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  A glimpse through no ordinary lens  
Author: Karen Kotze
Publication: Atlantic Sun
Publication Date: 10 October 2013

Above: G√ľnther Komnick, at home in Pinelands
Left: An image from G√ľnther's book Cape Town, Memories of the 60s taken in District 6

G√ľnther Komnick's preferred language is photography.

Here, in the shifting sea of images he has captured over his 84 years to date, lies his eloquence, his penchance for subtlety, for refined expression.

Here, is found the vibrance of life, the moods that mark a moment, the membrane of memory.

And here is an exhibition of work - diamonds of a by-gone age - that set the scene of the 60s in the streets of Bo-Kaap and District 6.

The collection will be open to the public until Friday October 11 at the Erdmann Contemporary Gallery, 63 Shortmarket Street.

It shines with languid late afternoons and sun-lit laughter. Even as a young man, Gunther possessed the capacity to capure people at their most natural, most unaffected. The black and white cameos are a keen, never-before-seen glimpse into everyday lives, lived with immense heart and resilience.

One can just about hear the jazz drift down the cobbled streets or the shrill whistles of the Minstrels, and feel the moment in the passing flash of smiles.

This exhibition is part of a body of work in a book he has self published, and dedicated to his beloved wife, Lila. Cape Town, Memories of the 60s is a treasure trove of Cape Town's most tender, before forced removals.

Having just arrived in Cape Town from Johannesburg in 1958, Gunther was enchanted by the vibrance of the local people and took to the streets with a Hasselblad camera. The photos were found last year by a friend of his, Gavin Furlonger, stuffed into a suitcase in Gunther's home.

"These are the only photos that survived. I took thousands," Gunther says. The negatives were stored in a cupboard, and during a move, they and the cupboard they were in, were inexplicably lost. He shrugs. Gunther has learned to let go. "Such is life," he smiles.

Born to a cultured family of artists in East Prussia, Gunther's life was radically upended when he, his mother and his younger sister were interned in a Russian labour camp. They spent three years, exposed to unspeakable trauma.

"Every day, you did not know if you would survive. Terrible things happened, right in front of us. We lost everything. To come from somewhere, to have your education stolen, to have nothing..this makes you see differently," he says."It is also where my drive stems from."

His drive, and also his deep appreciation and photographic articulation of people's resilience, their courage, their joy - despite the difficulty of their circumstances.

This is something that Gunther innately relates to. He and his family escaped the labour camp, and became refugees, eventually ending up in Johannesburg, where hard work, and a lot of it, eventuated in his study of graphic design.

"When you travel, it deepens your understanding of people, of their cultures. What everybody has in common, is that it is all about survival. There, people fish. There, they weave baskets to sell. Survival drives all of these activities," he says, while we page through his previous coffee table book, Impressions. From exotic red earth, snakes, tribal ceremonies, dancing, to the everyday pleasures - children playing, friends, talking, cooking.. he has brought to light numinous nuances across many continents.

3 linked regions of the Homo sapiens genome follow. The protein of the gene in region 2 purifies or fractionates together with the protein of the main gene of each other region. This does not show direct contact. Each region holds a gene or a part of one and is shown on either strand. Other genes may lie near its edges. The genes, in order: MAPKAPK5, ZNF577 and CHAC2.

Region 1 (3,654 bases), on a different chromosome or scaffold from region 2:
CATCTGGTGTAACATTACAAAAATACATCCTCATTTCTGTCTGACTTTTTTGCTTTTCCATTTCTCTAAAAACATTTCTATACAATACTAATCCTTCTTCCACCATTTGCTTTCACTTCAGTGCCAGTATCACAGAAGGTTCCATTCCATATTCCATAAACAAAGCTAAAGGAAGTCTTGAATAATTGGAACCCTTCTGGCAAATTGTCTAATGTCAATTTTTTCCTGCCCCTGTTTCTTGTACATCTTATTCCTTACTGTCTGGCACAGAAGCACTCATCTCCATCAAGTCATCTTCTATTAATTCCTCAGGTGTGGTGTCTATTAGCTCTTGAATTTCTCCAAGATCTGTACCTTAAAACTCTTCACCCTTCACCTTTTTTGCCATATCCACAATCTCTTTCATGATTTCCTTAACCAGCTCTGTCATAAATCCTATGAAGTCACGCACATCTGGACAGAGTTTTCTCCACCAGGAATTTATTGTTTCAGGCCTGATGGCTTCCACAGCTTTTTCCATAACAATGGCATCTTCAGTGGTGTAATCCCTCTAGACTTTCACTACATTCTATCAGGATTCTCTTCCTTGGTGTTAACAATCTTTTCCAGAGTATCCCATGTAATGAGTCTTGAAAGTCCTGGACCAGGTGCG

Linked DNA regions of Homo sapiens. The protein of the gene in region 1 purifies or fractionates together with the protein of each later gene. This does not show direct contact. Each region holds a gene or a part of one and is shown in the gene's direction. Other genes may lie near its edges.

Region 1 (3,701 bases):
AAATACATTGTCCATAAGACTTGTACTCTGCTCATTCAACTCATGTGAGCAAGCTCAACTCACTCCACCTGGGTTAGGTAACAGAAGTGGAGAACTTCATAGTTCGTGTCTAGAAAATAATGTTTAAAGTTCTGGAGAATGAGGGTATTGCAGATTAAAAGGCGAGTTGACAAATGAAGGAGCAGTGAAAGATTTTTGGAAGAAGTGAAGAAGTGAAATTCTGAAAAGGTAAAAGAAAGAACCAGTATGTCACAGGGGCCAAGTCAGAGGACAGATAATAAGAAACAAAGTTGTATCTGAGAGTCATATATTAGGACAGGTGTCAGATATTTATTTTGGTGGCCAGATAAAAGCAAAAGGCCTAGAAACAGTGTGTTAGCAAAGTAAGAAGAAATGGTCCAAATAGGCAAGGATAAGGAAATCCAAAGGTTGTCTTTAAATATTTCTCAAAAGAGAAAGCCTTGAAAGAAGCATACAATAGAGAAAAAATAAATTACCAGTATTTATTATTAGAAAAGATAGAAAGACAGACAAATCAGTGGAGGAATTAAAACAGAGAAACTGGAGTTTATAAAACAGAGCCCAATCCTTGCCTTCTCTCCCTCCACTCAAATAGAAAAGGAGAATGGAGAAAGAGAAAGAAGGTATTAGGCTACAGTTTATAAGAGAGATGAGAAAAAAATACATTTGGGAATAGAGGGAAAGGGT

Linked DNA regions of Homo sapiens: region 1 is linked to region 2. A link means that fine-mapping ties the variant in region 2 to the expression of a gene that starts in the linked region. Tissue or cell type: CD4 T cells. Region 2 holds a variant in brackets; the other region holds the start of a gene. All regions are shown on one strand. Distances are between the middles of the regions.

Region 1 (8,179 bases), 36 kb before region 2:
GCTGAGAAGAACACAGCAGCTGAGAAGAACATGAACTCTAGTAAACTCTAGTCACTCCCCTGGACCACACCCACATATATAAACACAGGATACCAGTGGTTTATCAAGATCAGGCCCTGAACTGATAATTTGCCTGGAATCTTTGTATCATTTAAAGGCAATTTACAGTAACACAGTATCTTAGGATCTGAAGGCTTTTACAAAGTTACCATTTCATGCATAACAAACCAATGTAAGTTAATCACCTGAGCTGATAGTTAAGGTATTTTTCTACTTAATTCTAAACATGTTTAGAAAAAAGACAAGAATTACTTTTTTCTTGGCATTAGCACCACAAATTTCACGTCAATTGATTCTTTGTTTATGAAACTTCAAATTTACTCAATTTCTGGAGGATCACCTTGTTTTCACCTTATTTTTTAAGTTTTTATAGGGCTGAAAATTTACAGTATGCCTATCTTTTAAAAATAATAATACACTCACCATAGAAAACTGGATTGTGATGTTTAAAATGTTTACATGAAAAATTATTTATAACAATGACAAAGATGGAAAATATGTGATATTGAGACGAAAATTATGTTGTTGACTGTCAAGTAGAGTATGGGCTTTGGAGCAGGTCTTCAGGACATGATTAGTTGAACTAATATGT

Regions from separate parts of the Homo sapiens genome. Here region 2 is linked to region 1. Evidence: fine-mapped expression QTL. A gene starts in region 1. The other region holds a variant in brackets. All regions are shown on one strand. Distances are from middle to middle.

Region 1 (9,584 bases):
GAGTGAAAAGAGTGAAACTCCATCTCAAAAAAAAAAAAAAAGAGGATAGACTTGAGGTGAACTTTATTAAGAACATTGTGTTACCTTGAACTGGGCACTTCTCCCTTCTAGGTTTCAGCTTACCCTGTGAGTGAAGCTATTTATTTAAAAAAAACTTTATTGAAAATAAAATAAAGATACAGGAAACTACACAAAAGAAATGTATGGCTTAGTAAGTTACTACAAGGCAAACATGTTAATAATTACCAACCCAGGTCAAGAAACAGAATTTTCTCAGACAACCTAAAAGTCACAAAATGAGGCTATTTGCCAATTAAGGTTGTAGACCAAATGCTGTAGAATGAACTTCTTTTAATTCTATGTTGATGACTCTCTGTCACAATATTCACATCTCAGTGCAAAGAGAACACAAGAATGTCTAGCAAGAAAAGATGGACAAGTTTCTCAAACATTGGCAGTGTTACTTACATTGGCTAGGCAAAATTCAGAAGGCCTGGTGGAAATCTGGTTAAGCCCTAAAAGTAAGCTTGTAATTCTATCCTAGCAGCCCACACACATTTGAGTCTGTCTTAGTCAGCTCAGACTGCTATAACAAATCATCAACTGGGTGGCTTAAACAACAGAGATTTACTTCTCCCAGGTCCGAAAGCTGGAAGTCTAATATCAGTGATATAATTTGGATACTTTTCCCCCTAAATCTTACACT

Gunther may have seen some of the worst that there is to experience. But he has placed his focus, on the beauty. He says he thinks of his art as that - as others pick up a brush, he picks up his camera.

And Gunther is still as impelled by that drive today, as the first time he held one. Although he has moved from Brown box cameras to the Hasselblad, to his choice today of the digital Nikon D800 - always - on manual settings. "I don't like the automatic settings. That tells you what the camera sees, but when I look, that's not how I feel."

In the past two years, he has travelled Morrocco, India, China, Vietnam, Peru - and each of these will be immortalized through his lens in a self published book.

"I may not have long left, but the drive is still in me. I want to put together as much as I can, while I can."

He's also illustrated a host of children's books with characters which bristle with life.

Immersed in his photos, I ask if there's ever been a missed opportunity that he still thinks about. He laughs immediately. "Once in Eqypt, at a petrol station, there was a man with a donkey, refuelling. Strapped to the donkey's back were tanks that he was filling with petrol. I still laugh when I think of that. Just didn't have my camera that day!"

He recounts another incident on the Skeleton Coast, lost to all but his memory - except now.

"There was a beached whale, it had died, and as we drove, we saw a whole army of giant crabs, walking upright out of the sea, towards the whale. I did shoot it, I was carrying my Hassleblad with a big magazine of 75 shots.. and I shot them all, and the dunes and everything, but then I realized in the end that I was still shooting, past 75 shots. The film had not wound on," he says, shaking his head. "That was a once in a lifetime thing."

Again, though, he gives a shrug and smile. He's surrounded by the shots he did get. He has a wife he adores, a back garden of fern heaven. And there's a world out there, with things only he will see, just waiting for him.

Do yourself a favour, and visit the exhibition to see the world through Gunther's eyes.